Why do good people so often do nothing when a seemingly small action could make a big difference? A pioneering social psychologist explains why moral courage is so rare—and reveals how it can be triggered or trained.
We are bombarded every day by reports of bad behavior, from sexual harassment and political corruption to bullying belligerence. It’s tempting to blame evil acts on evil people, but that leaves the rest us off the hook. Silence, after all, can perpetuate cruelty. Why We Act draws on the latest developments in psychology and neuroscience to tackle an urgent question: Why do so many of us fail to intervene when we’re needed—and what would it take to make us step up?
A fascinating and poignant memoir of the body and its care, told through the experiences of a young nurse.
As a teenager, Molly Case underwent an operation that saved her life. Nearly a decade later, she finds herself in the operating room again―this time as a trainee nurse. She learns to care for her patients, sharing not only their pain, but also life-affirming moments of hope. In doing so, she offers a compelling account of the processes that keep them alive, from respiratory examinations to surgical prep, and of the extraordinary moments of human connection that sustain both nurse and patient.
Following their New York Times-bestselling graphic novel Feynman, Jim Ottaviani and Leland Myrick deliver a gripping biography of Stephen Hawking, one of the most important scientists of our time.
From his early days at the St Albans School and Oxford, Stephen Hawking’s brilliance and good humor were obvious to everyone he met. A lively and popular young man, it’s no surprise that he would later rise to celebrity status.
At twenty-one he was diagnosed with ALS, a degenerative neuromuscular disease. Though the disease weakened his muscles and limited his ability to move and speak,
Why you’ve never been able to lose weight, and how that can change now.
Everything you believe about how to lose weight is wrong. Weight gain and obesity are driven by hormones—in everyone—and only by understanding the effects of insulin and insulin resistance can we achieve lasting weight loss.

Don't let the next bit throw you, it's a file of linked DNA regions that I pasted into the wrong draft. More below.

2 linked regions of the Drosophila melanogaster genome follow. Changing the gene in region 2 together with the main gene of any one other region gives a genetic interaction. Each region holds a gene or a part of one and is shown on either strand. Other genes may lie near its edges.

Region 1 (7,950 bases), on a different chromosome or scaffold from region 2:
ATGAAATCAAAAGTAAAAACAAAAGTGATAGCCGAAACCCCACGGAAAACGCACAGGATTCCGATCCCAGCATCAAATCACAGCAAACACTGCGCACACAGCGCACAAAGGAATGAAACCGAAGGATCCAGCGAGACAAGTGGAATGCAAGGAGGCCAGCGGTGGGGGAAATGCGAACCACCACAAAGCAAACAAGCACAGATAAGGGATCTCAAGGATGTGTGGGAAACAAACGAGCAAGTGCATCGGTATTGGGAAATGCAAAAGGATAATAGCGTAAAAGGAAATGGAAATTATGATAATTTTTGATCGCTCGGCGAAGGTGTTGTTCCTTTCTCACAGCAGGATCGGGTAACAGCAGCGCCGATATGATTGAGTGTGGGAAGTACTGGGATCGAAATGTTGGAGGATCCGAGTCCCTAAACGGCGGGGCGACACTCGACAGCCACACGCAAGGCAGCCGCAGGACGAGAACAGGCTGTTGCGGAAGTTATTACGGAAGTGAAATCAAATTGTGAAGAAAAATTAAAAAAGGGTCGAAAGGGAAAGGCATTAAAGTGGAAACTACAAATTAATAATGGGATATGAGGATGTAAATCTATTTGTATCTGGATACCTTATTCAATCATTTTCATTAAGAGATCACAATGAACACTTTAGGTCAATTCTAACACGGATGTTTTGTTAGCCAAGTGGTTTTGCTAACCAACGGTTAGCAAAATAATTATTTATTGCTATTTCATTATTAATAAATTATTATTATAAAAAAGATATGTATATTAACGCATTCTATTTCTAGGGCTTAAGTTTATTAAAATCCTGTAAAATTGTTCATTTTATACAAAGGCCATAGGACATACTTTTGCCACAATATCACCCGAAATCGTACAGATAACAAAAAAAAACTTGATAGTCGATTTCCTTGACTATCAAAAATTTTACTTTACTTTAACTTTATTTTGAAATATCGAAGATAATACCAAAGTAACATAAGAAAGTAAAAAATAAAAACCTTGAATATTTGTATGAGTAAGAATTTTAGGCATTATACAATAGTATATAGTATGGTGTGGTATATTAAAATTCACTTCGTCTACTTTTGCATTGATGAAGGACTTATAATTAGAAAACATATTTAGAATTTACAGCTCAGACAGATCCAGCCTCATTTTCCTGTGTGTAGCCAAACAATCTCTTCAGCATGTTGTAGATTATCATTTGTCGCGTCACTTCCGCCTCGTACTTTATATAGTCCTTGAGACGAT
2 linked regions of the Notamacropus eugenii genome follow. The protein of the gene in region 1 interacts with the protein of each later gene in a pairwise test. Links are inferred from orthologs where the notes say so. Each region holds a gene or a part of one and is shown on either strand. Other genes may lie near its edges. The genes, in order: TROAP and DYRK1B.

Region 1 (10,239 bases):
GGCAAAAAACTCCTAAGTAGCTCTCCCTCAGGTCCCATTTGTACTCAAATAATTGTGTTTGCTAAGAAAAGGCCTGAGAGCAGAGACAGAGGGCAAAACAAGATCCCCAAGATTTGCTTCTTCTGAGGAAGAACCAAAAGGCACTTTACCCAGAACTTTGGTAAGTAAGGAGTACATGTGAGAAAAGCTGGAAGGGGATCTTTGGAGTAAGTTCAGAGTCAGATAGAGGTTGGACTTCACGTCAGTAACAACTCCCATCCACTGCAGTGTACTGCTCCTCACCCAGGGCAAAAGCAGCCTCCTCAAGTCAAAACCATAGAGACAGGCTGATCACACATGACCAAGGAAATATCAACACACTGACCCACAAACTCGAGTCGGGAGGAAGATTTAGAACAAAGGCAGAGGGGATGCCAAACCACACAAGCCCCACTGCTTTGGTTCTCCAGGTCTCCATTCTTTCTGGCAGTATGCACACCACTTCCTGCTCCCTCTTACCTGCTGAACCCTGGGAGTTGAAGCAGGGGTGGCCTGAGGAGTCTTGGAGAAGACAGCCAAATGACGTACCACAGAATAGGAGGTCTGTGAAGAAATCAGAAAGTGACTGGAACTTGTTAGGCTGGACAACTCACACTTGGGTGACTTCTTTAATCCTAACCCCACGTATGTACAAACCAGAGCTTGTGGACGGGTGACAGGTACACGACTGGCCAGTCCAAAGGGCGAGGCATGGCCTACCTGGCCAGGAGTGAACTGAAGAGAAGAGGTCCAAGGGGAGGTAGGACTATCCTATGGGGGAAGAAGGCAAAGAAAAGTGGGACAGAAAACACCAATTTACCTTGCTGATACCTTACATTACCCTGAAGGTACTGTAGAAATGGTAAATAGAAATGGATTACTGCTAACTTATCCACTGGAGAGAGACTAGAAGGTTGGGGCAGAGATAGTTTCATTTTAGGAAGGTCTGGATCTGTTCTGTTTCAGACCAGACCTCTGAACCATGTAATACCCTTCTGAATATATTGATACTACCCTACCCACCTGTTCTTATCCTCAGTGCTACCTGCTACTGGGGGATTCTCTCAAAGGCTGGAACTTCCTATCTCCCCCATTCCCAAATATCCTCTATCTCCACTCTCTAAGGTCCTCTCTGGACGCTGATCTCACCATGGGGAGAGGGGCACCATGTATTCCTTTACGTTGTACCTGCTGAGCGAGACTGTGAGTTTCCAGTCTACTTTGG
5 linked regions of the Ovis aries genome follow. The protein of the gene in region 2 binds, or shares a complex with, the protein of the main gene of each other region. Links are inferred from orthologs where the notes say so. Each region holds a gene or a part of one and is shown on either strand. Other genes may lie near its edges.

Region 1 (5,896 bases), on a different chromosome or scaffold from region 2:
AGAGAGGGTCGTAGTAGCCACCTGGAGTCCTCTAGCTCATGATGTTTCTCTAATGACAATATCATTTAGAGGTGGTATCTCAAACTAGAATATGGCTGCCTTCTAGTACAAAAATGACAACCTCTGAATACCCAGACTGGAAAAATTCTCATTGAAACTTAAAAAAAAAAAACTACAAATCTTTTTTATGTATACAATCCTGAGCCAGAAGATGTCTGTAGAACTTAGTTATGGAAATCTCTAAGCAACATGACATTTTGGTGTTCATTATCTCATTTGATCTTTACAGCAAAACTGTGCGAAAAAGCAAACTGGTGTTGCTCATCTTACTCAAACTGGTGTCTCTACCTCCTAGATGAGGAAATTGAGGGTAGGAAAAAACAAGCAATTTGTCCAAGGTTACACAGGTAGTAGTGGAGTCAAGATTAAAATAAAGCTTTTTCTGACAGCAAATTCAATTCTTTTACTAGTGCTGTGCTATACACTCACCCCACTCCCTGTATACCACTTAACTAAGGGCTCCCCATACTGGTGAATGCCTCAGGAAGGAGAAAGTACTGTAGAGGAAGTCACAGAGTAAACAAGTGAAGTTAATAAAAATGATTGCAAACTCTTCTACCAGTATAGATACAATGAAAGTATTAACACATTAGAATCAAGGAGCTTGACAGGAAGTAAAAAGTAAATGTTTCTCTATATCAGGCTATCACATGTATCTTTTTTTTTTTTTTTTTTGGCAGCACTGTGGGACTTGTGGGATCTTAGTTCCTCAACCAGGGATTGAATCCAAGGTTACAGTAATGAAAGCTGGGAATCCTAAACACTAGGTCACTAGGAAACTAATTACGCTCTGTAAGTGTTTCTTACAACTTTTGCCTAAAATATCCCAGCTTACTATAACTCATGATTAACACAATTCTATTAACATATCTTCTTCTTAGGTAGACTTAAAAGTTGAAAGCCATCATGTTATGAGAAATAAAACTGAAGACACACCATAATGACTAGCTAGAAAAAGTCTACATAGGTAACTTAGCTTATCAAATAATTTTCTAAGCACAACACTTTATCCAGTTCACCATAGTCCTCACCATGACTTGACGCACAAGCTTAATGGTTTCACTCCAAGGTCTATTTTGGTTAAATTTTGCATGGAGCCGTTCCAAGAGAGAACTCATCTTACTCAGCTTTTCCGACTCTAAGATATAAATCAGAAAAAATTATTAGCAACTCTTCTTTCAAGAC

In this highly readable and provocative book, Dr. Jason Fung sets out an original, robust theory of obesity that provides startling insights into proper nutrition. In addition to his five basic steps, a set of lifelong habits that will improve your health and control your insulin levels,
This Atom Bomb in Me traces what it felt like to grow up suffused with American nuclear culture in and around the atomic city of Oak Ridge, Tennessee. As a secret city during the Manhattan Project, Oak Ridge enriched the uranium that powered Little Boy, the bomb that destroyed Hiroshima. The city was a major nuclear production site throughout the Cold War, adding something to each and every bomb in the United States arsenal. Even today, Oak Ridge contains the world’s largest supply of fissionable uranium.
The granddaughter of an atomic courier, Lindsey A. Freeman turns a critical yet nostalgic eye to the place where her family was sent as part of a covert government plan.
With mordant humor and penetrating intellect, Rachel Z. Arndt casts her gaze beyond event-driven narratives to the machinery underlying them: judo competitions measured in weigh-ins and wait times; the significance of the elliptical’s stationary churn; the standardized height of kitchen countertops; the rote scripts of dating apps; the stupefying sameness of the daily commute. “How much can data tell us?” Arndt asks, challenging us to consider the simultaneous comfort and absurdity of our exhaustively quantified—yet never entirely quantifiable—lives.